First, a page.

Oh, and thank her for caring.

A non-supportive family is quite the burden to bear, especially when it seems like it would be so easy for them to just be happy for you that things are going great and you’re happy. I have a sister who, for some unknown reason, manages to poop on anything I get excited about. She’s a great person in all other respects. My solution to this is to not tell her about things I’m excited about, so she doesn’t have a chance to poop on them. If your mother and grandmother can’t be happy for you, talk to other people about your (wonderful) plans instead. You can’t change them, but you can change how you deal with them. (Although it still sucks.)

Congratulations on, well, everything.

Man, those umbilical chords can stretch…even through generations, can’t they?

I just wanted to say congratulations on your new life as well as your impending doctorhood.

Heh. I wonder if your mother will be conflicted when she says, “My son, the doctor, is shacking up.”

That really sucks.

I vaguely understand where you’re coming from, as I also have to hide from my grandmother the fact that my boyfriend and I do more than hold hands. As we are planning to move out together eventually, I will be in the same boat.

Good luck, and I (if not your mother or grandmother) think you’ll be very happy. :slight_smile:

I know how you feel. I just got a rather melodramatic lecture from my mother about how she refuses to bond with the baby because I’m just moving anyway, and it’s my baby and my wedding and my life, and she hopes I can understand when she excuses herself from it. Cue the organ.


Sincere congratulations on your new life.

Fuck 'em if they don’t support you.


My sympathies on the family thing, DoctorJ, and congrats on the upcoming new life.

If you really, really want to fix their little red wagon - call your mom and tell her that you and your SO gave the situation a great deal of thought and decided that, in order to avoid sin and further family embarrassment, you should get married before moving in together. Since you don’t have the time and money right now to have the large wedding you both want, the two of you just ran down to the courthouse yesterday and had a JP tie the eternal knot. Sorry you didn’t get to invite any family members or anything . . . :stuck_out_tongue:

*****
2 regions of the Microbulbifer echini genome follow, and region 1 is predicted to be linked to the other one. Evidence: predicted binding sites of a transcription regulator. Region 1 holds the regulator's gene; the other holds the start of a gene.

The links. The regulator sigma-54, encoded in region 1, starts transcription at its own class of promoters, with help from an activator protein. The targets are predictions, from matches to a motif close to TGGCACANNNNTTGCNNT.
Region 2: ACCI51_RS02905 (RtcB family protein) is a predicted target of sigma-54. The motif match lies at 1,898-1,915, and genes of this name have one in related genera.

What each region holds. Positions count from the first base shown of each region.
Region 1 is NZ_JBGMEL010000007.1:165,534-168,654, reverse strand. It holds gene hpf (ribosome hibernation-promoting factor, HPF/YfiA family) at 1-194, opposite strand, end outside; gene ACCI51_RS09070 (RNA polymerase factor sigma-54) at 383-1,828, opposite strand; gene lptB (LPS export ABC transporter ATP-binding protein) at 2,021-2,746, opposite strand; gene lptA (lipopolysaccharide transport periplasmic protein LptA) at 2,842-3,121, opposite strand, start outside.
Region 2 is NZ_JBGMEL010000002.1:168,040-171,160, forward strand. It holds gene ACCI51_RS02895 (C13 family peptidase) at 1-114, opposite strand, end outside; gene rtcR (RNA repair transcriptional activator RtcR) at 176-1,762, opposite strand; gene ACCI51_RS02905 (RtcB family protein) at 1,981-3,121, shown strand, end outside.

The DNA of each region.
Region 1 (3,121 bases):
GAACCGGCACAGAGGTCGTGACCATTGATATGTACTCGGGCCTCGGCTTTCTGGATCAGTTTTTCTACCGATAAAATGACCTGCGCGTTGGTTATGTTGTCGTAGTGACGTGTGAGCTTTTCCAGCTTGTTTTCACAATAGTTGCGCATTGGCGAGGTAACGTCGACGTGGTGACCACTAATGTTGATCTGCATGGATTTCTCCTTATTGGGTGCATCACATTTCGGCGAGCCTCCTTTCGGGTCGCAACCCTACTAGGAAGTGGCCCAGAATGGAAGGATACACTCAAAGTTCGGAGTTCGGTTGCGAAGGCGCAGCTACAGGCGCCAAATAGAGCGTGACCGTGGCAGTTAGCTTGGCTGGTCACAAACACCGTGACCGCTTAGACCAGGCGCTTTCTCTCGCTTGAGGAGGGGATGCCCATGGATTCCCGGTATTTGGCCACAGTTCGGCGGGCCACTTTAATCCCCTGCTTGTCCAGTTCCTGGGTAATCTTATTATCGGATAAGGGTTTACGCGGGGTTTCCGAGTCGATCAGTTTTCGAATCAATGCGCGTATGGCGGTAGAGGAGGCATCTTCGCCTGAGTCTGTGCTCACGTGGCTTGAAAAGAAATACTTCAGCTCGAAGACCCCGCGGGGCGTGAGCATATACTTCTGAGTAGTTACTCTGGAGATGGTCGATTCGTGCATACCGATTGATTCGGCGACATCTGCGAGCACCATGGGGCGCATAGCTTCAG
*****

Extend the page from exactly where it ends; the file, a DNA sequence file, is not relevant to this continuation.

You could really do that, you know - save the big family get-together/wedding for your fifth anniversary, and do a re-affirmation of your vows. You’ll be more secure and better able to afford it, and I’ve always thought the re-affirmation thing was more meaningful, in a way, than the original wedding. I mean, you’ve spent 5 years together and still want to be together for the ‘long haul’.

And you’re how old? Fourteen? Sixteen? Seventeen?
You’re twenty-six?

Time for Mommy to grow up, I’m thinkin’. :smiley:

I mean, all due respect, an’ all…but sheesh, woman, you haven’t wiped his bottom for 25 years now, he’s not your “little boy” anymore, get over it…

…and I’ll betcha a nickel that after all’s said and done, you’ll find that it’s Grandma who manages to roll with the punch first and accept the New Reality

Ack, I hear you. I’d love for my boyfriend and I to get married when he graduates, but since he’ll be in school for an extra semester, I’m seriously considering taking a year off and gasp! moving in with him. At that point he’ll be almost-23 and I’ll be 21.

My mother will throw a shit fit and compain that when my brother started renting a house a few weeks before he got married, his fiancee STILL didn’t move in until after the wedding, because they’re the perfect children, after all! However, I dread even more to think what my boyfriend’s conservative Indian parents would say, and their opinion matters a lot more to me than my parents’ does.

Maybe we should get married. sigh Off to look at Indian wedding outfits… :slight_smile:

BTW, what do your fiancee’s parents think about this? Are they at least supportive?

Her parents don’t necessarily like it, but they aren’t saying much. (Her brother has shacked up more than once before, so it isn’t such new territory to them.) Some of her aunts have thrown in snide comments.